Presidency ready to work

Holding Europe together will keep the government busy, but its programme also includes green growth and security

Taking over the leadership of the EU at a time when it faces “possibly its greatest challenge”, PM Helle Thorning-Schmidt unveiled today her government’s programme for the six-month presidency.

Titled ‘Europe at Work’, Denmark will spend most of its time attending to the health of the euro, but it will also push for development in areas it labelled ‘A responsible Europe’, ‘A dynamic Europe’, ‘A green Europe’ and ‘A safe Europe’ (see factfile below).

Joined by three other key members of her cabinet, Thorning-Schmidt made clear that European unity would be the overarching goal of the presidency.

“There’s no denying that we’re taking over the presidency at a historically difficult period,” she said. “Our presidency will be one that’s defined by the crisis, and I think we should make that clear.”

In her governmentÂ’s efforts to stop the euro’s slump, the prime minister said she would seek specific solutions to the problems it faces.

“Concrete results are the best way we can contribute to making sure that Europe sticks together in the coming months,” Thorning-Schmidt said.

Reiterating the analogy drawn by her Europe minister, Nicolai Wammen, the PM said Denmark would be valuable as a bridge-builder between the 17 Eurozone members and the rest of the 27-member EU.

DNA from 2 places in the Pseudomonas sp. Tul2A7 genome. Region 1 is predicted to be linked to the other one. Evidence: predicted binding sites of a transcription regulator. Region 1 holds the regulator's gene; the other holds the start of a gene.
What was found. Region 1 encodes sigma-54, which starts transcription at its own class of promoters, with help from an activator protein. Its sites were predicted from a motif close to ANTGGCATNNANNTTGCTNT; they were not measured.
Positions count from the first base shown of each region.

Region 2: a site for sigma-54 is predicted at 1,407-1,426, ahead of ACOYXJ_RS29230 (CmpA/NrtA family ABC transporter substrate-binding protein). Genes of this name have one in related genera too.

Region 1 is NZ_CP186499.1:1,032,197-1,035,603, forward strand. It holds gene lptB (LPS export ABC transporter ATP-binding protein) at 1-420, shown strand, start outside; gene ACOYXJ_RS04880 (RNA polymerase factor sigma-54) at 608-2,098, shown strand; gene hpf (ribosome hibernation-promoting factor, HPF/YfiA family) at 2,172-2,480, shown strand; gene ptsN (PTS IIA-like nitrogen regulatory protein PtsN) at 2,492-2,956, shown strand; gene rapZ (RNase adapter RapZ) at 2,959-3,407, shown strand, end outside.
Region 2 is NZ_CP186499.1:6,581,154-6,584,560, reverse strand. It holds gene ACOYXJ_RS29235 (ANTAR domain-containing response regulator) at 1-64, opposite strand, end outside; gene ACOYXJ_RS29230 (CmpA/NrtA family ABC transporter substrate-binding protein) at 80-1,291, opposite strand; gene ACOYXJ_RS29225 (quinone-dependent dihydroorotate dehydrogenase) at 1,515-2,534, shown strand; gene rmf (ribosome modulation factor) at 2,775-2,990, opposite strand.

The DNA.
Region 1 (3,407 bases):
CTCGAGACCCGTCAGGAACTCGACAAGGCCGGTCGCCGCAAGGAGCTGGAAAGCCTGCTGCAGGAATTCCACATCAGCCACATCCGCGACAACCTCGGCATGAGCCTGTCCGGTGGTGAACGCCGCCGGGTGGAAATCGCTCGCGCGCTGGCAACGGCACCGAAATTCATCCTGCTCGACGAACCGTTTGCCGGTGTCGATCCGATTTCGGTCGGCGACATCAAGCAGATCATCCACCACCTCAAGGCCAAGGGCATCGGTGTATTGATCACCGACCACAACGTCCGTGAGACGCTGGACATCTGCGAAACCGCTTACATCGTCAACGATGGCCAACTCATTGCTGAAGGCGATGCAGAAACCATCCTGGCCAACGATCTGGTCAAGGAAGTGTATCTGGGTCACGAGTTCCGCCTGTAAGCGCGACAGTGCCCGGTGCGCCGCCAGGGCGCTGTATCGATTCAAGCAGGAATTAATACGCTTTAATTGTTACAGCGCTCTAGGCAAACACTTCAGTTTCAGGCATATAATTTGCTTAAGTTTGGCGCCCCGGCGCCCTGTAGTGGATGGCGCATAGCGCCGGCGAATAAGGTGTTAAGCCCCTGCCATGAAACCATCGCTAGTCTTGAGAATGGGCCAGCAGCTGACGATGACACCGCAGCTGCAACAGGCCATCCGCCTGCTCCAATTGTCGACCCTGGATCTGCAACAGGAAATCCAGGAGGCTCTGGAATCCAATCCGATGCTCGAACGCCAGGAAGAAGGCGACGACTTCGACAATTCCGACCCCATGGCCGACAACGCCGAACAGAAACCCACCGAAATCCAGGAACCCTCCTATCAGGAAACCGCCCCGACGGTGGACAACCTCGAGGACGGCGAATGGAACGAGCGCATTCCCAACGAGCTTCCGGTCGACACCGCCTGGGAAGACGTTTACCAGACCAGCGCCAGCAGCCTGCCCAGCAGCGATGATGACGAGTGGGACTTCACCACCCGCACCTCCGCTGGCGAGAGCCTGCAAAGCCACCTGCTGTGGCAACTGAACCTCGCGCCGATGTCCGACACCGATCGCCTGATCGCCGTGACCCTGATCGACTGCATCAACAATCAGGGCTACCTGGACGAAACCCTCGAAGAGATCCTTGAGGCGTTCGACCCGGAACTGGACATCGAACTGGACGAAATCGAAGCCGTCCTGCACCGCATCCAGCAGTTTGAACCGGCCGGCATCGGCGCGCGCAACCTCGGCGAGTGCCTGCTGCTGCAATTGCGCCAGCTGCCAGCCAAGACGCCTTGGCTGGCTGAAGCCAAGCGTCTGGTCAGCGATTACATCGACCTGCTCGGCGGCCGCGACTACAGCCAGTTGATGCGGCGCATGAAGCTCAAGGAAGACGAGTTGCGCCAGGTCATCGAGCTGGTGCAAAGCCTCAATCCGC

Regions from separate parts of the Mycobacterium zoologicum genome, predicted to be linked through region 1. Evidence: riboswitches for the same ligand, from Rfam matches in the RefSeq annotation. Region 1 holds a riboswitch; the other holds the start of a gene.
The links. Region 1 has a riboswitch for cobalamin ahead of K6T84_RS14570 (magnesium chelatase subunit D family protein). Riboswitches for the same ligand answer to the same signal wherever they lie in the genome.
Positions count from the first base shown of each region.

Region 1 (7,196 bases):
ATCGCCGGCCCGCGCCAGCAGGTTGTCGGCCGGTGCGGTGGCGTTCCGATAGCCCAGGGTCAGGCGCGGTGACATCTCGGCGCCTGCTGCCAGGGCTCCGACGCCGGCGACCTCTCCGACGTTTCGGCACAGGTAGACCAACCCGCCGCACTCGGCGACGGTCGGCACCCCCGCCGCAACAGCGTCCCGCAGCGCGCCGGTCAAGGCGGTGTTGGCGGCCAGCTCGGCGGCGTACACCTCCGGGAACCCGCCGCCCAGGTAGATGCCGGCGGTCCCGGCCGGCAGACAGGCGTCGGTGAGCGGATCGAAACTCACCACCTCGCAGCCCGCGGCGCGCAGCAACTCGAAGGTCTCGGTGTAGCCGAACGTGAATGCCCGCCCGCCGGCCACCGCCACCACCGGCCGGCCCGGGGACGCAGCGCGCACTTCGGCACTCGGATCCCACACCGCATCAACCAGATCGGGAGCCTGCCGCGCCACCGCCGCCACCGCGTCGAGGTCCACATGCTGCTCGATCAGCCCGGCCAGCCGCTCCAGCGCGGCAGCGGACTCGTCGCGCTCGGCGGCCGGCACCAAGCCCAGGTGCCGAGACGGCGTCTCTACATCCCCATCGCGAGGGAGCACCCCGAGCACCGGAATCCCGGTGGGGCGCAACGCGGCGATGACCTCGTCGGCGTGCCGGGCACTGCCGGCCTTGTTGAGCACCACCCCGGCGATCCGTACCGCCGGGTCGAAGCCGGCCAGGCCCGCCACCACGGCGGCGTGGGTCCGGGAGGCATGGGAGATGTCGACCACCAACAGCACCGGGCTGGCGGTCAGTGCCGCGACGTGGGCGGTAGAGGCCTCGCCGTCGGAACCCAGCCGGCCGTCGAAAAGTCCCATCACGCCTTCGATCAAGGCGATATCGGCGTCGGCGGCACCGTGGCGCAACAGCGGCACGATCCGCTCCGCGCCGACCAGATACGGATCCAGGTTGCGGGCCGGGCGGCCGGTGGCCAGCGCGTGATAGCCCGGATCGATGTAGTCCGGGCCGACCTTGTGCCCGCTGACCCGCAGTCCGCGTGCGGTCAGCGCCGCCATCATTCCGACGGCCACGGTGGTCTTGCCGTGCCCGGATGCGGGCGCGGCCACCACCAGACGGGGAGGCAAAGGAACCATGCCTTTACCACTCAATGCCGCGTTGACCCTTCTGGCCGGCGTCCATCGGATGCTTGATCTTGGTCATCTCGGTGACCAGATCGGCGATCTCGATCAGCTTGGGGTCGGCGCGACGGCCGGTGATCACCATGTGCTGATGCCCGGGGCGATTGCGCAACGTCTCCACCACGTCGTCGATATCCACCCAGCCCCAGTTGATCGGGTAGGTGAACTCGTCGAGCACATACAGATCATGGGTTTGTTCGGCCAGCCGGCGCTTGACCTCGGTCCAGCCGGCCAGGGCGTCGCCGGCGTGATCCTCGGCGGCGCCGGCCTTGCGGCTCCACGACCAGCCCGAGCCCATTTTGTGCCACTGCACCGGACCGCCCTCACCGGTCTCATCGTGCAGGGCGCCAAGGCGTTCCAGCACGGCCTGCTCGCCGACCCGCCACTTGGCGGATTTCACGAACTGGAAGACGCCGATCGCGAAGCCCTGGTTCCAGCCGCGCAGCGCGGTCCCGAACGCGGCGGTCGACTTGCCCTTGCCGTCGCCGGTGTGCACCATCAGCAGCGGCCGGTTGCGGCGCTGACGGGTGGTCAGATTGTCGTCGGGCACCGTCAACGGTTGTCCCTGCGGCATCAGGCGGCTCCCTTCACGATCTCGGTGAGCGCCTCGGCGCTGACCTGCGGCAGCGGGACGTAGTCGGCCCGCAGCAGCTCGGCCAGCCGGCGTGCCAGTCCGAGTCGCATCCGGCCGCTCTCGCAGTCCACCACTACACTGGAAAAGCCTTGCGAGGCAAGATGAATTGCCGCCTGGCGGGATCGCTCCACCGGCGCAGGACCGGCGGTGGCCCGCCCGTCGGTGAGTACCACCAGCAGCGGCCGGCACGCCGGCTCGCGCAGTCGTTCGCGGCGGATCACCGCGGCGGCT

Denmark has not adopted the euro, but the krone is tied to the single currency. Traditionally, support for the euro equally divides voters, but as its troubles have mounted, its popularity has plummeted.

The government said it will focus on export and “targeted trade policy” to stimulate growth. It also hopes to promote green growth, but recognised the crisis made this aspect of its agenda a tall order.

Factfile | DenmarkÂ’s EU priorities

1. A responsible Europe

  • Individual countries must get their budgets under control
  • Denmark will support the Eurozone countriesÂ’ financial agreement to implement tighter budgetary restrictions
  • Continued work on the EUÂ’s seven-year financial framework for 2014 – 2020
  •  Implementation of a six-month period in which member states provide their budgets for EU review

2. A dynamic Europe

  • Growth in the Internal Market via the initiatives in ‘A Single Market ActÂ’
  • Progress on EUÂ’s patent court, which so far has garnered no consensus for its establishment or location
  • A digital Internal Market
  • New business opportunities via the WTO or bilateral agreements with countries including Japan, India, and Canada

3. A green Europe

  • Creation of green jobs
  • Green growth within agriculture, transportation, and other fields
  • A new energy directive so that the EU can reach its goal of decreasing energy use by 20 percent before 2020
  • Cut emissions by 80 percent in relation to 1990 levels by the year 2050

4. A safe Europe

  • Increased regulations on food safety and cross-border criminality
  • Implementation of the European Asylum System
  • Strengthening Schengen co-operation
  • Continued work on the expansion of the EU

Read the governmentÂ’s programme for the Danish EU presidency